Monday, February 04, 2008

Putting my finger on it

I think I have figured it out. Why yesterday's loss didn't bother me as much as I thought it should.

Over the last couple of months I have written a lot about the hypocrisy of the fans out there who bitch and moan about cheating when any individual would have a hard time finding a clean team out there. I have pointed out that, for the inquiring mind, and the fanatical historians of the game, that the Steelers of the 1970's were rumored to have pioneered steroids in the game (at least one offensive lineman from the last two Super Bowl squads of that era confirmed that he took steroids), that the Miami teams of the early 1970's were penalized for coach tampering, John Madden pretty much admitted that the Raiders he coached cheated and challenged, "what are you going to do about it?" From 1972 to 1982 those teams accounted for nine out of eleven possible Super Bowl appearances by the AFC, winning eight.

There are a number of other teams whose violations have faded over time - the Broncos who both filmed and were in violation of the salary cap - but all is talked about is the team's championship.

But those aren't the only things that have faded with time.

Time has put the Bills' four Super Bowl losses in different perspective. Once thought of by pundits and fans alike as being the biggest losers in football history for having lost those four consecutive championships, time has mellowed the perception, allowed for the appreciation of the difficulty inherent in what the Bills accomplished.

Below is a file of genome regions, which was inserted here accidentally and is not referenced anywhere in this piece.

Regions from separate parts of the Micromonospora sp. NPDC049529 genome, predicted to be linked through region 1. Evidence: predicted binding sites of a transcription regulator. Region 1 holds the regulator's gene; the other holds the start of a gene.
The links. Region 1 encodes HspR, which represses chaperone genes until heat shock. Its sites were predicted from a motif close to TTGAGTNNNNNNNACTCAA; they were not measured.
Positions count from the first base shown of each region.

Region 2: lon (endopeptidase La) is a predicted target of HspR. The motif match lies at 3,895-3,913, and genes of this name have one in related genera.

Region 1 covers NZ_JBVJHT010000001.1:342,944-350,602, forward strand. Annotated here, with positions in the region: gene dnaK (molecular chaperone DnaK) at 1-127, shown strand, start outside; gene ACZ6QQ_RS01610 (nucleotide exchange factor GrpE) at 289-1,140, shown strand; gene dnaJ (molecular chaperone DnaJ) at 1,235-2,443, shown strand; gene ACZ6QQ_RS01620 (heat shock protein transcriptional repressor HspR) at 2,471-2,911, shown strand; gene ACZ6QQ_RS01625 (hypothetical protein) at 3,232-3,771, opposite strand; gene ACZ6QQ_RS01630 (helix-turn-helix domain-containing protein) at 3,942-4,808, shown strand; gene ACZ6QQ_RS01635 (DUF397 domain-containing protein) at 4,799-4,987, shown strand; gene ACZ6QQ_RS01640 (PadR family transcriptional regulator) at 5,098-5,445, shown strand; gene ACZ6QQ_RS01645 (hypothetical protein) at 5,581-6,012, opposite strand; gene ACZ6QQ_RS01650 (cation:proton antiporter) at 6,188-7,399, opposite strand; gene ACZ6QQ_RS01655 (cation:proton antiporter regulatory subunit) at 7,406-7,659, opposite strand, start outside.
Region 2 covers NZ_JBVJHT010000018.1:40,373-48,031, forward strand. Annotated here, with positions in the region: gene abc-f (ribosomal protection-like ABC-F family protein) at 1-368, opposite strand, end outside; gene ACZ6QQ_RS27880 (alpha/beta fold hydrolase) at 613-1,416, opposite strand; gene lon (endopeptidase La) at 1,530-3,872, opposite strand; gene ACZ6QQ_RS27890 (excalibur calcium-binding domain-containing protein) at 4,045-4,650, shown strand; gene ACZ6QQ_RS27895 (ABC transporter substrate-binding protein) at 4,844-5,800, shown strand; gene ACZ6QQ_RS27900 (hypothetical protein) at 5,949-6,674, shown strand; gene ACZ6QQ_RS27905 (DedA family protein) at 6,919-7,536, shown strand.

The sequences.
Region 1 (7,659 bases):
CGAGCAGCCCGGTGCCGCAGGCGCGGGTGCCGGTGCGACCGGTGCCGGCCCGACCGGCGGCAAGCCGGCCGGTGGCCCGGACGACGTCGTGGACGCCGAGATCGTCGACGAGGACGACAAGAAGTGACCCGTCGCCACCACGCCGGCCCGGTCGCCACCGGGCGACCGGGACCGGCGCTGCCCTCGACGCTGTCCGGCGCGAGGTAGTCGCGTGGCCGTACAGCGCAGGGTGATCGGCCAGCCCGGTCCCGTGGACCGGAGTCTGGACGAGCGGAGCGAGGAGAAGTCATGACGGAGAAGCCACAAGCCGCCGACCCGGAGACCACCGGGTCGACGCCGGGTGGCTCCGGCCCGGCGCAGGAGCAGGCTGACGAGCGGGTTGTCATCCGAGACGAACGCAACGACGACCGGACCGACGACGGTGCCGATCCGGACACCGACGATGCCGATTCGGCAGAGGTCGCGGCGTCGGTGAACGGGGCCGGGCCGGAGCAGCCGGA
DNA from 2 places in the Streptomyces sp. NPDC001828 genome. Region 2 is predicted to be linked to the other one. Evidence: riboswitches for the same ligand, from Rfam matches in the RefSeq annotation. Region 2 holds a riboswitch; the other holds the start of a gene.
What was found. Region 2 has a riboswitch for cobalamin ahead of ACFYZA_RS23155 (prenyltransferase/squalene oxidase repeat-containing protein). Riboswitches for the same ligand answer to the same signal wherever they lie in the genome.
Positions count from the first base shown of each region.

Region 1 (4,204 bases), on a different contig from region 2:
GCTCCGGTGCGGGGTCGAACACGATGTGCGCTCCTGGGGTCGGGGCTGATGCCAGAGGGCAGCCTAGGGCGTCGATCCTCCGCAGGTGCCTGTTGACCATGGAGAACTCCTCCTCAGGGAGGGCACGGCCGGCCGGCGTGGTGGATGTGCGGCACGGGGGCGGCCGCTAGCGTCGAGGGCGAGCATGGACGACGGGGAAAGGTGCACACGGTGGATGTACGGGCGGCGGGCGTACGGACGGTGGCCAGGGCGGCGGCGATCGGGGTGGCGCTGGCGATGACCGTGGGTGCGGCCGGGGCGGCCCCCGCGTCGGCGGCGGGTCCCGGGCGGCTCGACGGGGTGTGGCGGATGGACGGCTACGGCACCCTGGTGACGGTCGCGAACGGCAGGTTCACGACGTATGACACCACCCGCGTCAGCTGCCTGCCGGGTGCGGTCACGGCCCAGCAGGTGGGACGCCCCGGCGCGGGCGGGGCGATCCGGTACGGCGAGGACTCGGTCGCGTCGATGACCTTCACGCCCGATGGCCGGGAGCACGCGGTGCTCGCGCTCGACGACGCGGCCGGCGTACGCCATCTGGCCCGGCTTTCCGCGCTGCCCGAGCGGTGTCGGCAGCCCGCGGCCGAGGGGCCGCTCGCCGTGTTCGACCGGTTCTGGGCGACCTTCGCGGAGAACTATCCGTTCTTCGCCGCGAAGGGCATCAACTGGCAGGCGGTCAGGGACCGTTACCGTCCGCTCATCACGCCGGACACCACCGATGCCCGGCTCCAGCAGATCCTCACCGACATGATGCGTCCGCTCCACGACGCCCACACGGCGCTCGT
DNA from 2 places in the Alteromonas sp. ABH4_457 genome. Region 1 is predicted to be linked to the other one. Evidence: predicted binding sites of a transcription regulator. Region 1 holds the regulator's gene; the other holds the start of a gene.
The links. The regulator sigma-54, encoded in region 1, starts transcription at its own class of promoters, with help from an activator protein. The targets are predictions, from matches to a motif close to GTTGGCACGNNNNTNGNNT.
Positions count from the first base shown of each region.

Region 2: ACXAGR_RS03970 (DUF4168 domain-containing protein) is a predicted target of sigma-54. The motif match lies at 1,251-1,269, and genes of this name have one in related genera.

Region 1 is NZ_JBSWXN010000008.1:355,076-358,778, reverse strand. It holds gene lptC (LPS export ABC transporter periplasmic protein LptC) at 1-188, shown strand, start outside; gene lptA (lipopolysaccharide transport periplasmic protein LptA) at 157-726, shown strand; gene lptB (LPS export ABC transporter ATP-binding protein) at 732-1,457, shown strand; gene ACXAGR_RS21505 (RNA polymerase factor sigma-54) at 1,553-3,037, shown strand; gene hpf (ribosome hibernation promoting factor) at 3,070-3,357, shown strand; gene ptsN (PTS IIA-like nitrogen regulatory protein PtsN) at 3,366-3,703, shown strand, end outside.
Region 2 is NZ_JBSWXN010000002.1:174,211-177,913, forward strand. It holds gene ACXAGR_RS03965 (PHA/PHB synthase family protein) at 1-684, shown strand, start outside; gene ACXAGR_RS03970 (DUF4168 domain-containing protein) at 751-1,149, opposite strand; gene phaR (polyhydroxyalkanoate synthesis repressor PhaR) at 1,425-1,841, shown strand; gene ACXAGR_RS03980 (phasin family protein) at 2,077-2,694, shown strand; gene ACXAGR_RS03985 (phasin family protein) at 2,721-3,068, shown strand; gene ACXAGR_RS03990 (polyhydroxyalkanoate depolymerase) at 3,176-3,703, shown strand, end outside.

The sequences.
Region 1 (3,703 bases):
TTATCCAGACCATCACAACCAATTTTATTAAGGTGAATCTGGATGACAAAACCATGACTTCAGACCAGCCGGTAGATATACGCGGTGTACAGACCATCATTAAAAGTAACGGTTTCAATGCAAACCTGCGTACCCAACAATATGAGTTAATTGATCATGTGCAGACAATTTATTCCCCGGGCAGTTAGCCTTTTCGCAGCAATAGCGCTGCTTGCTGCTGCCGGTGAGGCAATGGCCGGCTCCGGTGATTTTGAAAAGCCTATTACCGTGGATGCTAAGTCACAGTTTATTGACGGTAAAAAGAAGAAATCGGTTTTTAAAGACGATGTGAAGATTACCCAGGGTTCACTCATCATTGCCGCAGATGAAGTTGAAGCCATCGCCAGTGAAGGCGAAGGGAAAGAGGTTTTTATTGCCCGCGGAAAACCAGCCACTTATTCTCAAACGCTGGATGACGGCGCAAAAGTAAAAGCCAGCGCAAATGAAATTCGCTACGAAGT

People talked about how, if the Pats lost, this Super Bowl would be the biggest upset in the history of the game. It may be, and that perception may remain for some time, as will the ghost of Spygate, but both will fade. Somewhere in my gut and in the back of my mind is the understanding that I might have just witnessed a season that might not repeat itself during my lifetime and that at some point it will be recognized for the incredible ride that it was.

The fact they weren't able to put the exclamation point on the season will likely linger longer than the cheating scandal - which will have a longer life than previous scandals, not because it is tied to a multiple Super Bowl champion, but because we live in an information age where the fourth estate is about ratings and advertising rather than objective news. It's why stories like the "Run Away Bride" in Georgia lasted for over a month in the national news when as recently as 15 years ago that story would have been, at best, two paragraphs in news of the odd every place outside of the greater Atlanta area.

But all of that is only part of it.

I am bothered when the teams I root for either don't show up to play, or lose because of things outside their control (poor officiating, etc.). I honestly think the Patriots played as well as they could have. I think they gave the Giants everything they had left in their tank, which wasn't much.

The Giants, in spite of playing one game more just had more left.